WWE: Legitimacy Explained, Putting the Sport Back in Sports Entertainment

Clint BuckwoodCorrespondent IIApril 26, 2012

Photo Credit wrestlingvalley.org
Photo Credit wrestlingvalley.org

I would like to take this time to explain a few things I mentioned in my last article, by answering some of the comments that were posted, and also further elaborate on legitimacy in WWE.

When I asked, "where's the legitimacy?" I think some people misunderstood what I meant by that. I have absolutely no problem with WWE being predetermined entertainment. None at all. That actually works to their advantage quite a bit, because they can map out exactly where they want to go with matches and storylines.

I am not hoping for them to go into a shoot fighting, MMA style. Not at all. I just want WWE to evolve with the times, and present a more realistic television product.

The WWE, for many years now, has tried to condition their fans to accept "comedy" and poorly acted skits as part of their program. As a fan of pro wrestling for nearly 30 years now, I do not watch WWE for their "comedy" or skits.

More often than not, I change the channel when something like that comes on my screen, because it is painful and uncomfortable to watch. If I want to watch comedy or soap operas, I know where to find them.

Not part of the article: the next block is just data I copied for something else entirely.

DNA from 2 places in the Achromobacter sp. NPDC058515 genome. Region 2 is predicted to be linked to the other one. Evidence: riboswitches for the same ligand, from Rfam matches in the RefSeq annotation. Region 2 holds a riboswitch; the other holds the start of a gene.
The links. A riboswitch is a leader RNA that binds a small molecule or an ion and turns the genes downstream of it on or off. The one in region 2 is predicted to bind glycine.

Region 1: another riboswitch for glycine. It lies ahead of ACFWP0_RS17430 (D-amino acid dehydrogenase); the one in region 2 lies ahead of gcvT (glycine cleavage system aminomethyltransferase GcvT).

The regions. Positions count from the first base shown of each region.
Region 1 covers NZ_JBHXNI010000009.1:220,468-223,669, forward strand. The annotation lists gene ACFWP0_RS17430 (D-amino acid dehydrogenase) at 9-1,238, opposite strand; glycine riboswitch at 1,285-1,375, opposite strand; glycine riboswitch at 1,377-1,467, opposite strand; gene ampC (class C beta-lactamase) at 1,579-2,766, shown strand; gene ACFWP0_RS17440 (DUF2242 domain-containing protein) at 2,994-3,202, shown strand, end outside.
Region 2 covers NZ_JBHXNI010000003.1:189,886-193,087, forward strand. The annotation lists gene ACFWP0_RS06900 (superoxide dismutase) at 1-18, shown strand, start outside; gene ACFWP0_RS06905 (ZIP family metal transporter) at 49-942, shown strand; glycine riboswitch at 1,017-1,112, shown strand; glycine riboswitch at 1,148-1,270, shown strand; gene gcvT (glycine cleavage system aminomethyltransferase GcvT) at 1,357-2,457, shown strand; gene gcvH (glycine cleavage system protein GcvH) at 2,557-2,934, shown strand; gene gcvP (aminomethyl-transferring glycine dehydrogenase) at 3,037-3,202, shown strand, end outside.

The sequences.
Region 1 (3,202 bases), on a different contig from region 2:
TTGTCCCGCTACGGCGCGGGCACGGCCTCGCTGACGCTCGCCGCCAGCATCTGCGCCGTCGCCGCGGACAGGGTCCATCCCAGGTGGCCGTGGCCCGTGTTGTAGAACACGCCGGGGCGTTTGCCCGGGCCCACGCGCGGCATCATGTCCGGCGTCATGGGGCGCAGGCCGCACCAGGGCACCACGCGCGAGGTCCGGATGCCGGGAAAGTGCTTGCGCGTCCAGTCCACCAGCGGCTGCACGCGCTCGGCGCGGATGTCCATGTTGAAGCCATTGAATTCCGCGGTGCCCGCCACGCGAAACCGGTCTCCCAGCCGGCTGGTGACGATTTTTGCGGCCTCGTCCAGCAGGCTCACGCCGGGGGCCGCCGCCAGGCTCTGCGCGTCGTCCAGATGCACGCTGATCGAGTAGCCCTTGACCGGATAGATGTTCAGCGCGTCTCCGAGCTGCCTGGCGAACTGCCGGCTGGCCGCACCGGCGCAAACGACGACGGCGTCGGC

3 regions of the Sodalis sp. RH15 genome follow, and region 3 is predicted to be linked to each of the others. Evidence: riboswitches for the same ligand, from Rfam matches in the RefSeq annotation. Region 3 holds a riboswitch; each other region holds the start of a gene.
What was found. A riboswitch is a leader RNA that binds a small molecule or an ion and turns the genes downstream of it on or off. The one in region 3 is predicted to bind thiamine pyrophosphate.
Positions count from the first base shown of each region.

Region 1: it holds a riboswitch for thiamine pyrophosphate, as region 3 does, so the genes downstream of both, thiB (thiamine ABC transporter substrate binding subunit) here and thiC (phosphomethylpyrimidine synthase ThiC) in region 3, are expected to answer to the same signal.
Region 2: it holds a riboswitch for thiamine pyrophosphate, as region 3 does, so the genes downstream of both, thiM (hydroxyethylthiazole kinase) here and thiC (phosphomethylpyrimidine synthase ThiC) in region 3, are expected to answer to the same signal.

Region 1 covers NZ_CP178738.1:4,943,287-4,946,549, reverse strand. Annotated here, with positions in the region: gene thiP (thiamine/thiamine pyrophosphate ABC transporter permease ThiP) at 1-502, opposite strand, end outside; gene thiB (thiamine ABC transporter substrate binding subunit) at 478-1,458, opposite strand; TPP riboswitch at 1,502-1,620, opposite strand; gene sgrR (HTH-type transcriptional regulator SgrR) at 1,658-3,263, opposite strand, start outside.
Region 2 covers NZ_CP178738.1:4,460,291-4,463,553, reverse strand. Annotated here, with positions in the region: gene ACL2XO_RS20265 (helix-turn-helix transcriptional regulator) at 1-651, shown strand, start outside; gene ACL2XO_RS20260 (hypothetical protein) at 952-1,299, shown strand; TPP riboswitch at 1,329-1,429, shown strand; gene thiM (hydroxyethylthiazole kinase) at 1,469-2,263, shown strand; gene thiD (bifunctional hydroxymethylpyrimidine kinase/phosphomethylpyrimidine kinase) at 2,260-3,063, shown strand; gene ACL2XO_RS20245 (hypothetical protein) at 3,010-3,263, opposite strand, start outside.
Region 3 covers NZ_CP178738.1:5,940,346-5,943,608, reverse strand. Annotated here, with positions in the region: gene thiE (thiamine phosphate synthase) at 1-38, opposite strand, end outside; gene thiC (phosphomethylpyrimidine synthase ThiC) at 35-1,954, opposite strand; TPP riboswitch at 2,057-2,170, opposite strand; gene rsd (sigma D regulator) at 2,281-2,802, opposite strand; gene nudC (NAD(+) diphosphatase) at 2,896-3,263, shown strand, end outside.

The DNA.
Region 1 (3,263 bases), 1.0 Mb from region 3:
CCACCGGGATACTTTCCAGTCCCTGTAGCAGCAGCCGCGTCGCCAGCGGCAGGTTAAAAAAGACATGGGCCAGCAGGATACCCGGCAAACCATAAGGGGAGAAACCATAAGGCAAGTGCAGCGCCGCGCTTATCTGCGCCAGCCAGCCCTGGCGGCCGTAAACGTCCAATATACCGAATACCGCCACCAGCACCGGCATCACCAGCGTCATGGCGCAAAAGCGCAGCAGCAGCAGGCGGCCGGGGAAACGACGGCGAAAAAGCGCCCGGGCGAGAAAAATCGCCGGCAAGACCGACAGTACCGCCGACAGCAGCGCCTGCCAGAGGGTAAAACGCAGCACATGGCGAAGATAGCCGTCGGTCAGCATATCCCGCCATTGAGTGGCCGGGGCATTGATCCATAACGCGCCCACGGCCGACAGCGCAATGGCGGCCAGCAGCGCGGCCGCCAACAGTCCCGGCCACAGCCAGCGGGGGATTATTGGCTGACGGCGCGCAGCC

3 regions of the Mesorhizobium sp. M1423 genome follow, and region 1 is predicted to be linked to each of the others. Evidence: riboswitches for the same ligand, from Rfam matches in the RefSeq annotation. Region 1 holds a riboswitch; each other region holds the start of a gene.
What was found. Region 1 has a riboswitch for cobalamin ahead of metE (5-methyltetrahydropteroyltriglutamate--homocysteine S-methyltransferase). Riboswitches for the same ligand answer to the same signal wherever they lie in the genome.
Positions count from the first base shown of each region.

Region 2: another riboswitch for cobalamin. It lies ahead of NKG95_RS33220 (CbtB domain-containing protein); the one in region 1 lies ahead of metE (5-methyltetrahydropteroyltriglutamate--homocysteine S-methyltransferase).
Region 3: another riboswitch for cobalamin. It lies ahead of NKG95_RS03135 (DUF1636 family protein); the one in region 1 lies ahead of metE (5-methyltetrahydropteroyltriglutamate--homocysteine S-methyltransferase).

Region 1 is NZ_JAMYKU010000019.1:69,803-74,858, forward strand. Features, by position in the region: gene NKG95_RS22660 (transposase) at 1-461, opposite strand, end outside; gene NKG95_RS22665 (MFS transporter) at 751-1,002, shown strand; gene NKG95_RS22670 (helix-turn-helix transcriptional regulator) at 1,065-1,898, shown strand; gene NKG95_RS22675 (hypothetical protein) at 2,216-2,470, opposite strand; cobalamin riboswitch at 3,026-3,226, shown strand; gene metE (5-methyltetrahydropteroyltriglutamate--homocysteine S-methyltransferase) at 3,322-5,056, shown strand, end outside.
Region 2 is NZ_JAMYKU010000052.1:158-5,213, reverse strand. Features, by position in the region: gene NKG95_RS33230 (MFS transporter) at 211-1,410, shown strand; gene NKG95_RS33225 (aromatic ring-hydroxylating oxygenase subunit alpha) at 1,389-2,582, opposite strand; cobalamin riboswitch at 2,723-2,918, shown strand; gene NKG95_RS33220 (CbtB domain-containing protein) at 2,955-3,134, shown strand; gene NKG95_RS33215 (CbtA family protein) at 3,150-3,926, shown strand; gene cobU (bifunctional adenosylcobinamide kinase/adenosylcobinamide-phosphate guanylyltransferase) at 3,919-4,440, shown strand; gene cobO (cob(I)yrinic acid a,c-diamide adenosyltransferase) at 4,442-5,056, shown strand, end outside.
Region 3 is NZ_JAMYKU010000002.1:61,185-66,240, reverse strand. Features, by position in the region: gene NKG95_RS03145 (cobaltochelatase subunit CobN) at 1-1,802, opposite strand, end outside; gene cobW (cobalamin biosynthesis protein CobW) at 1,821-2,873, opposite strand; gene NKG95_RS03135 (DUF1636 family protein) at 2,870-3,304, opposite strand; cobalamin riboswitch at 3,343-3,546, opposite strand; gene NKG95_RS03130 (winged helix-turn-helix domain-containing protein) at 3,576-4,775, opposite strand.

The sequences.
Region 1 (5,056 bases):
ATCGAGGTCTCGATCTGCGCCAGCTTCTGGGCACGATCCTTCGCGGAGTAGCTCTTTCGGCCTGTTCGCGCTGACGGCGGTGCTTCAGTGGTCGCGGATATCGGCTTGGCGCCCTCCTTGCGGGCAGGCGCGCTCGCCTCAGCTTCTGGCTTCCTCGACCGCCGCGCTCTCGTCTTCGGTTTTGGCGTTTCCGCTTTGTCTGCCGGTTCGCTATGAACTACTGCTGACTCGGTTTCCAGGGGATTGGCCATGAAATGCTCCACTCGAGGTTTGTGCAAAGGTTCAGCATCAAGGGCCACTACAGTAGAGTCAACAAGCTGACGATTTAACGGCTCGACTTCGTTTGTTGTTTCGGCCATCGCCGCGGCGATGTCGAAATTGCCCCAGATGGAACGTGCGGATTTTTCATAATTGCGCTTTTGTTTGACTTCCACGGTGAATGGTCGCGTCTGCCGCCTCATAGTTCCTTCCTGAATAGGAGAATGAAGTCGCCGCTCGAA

When I watch WWE programs, or when I used to watch other companies like WCW and ECW, I am not looking for comedy. I am looking for professional wrestlers performing what they were trained to do, and that's wrestle.

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For too many years now, watching WWE has been similar to sifting for gold. Fans constantly have to sift through garbage and dirt, such as, weddings, dance contests, food fights, fake flatulence, guest hosts, horrible acting, among other garbage, in order to finally find gold, like John Cena vs. CM Punk at Money in the Bank, or The Rock vs. John Cena at WrestleMania. Matches like that, is why I am a fan. Matches like that, is what people pay to see.

Do you know how embarrassing it was to say I am a fan of this company, when Natayla had the flatulence angle given to her? Or when they had the Elimination Chamber event in Wisconsin (a state known for its cheese) and they had Hornswoggle backstage with Natayla, and they were going through "cut the cheese" jokes, while Natayla pretended to pass gas.

WWE has tried this goofy, lowbrow, "comedy" for many years now. You know what? Ratings have steadily been going down for many years now. Pay per view buy rates have been falling for many years now.

The Smackdown tapings on Tuesday night had about 4,000 thousand people in an 11,000-seat arena, which much of the building taped off. Fans are sending a message. We're tired of it. Stop insulting the audience with this garbage, and try something new.

WWE apparently doesn't like change very much. They love patterns. But I'm hoping their declining business, will one day soon force them to do something they haven't done in MANY years now, and that's revolutionize their company.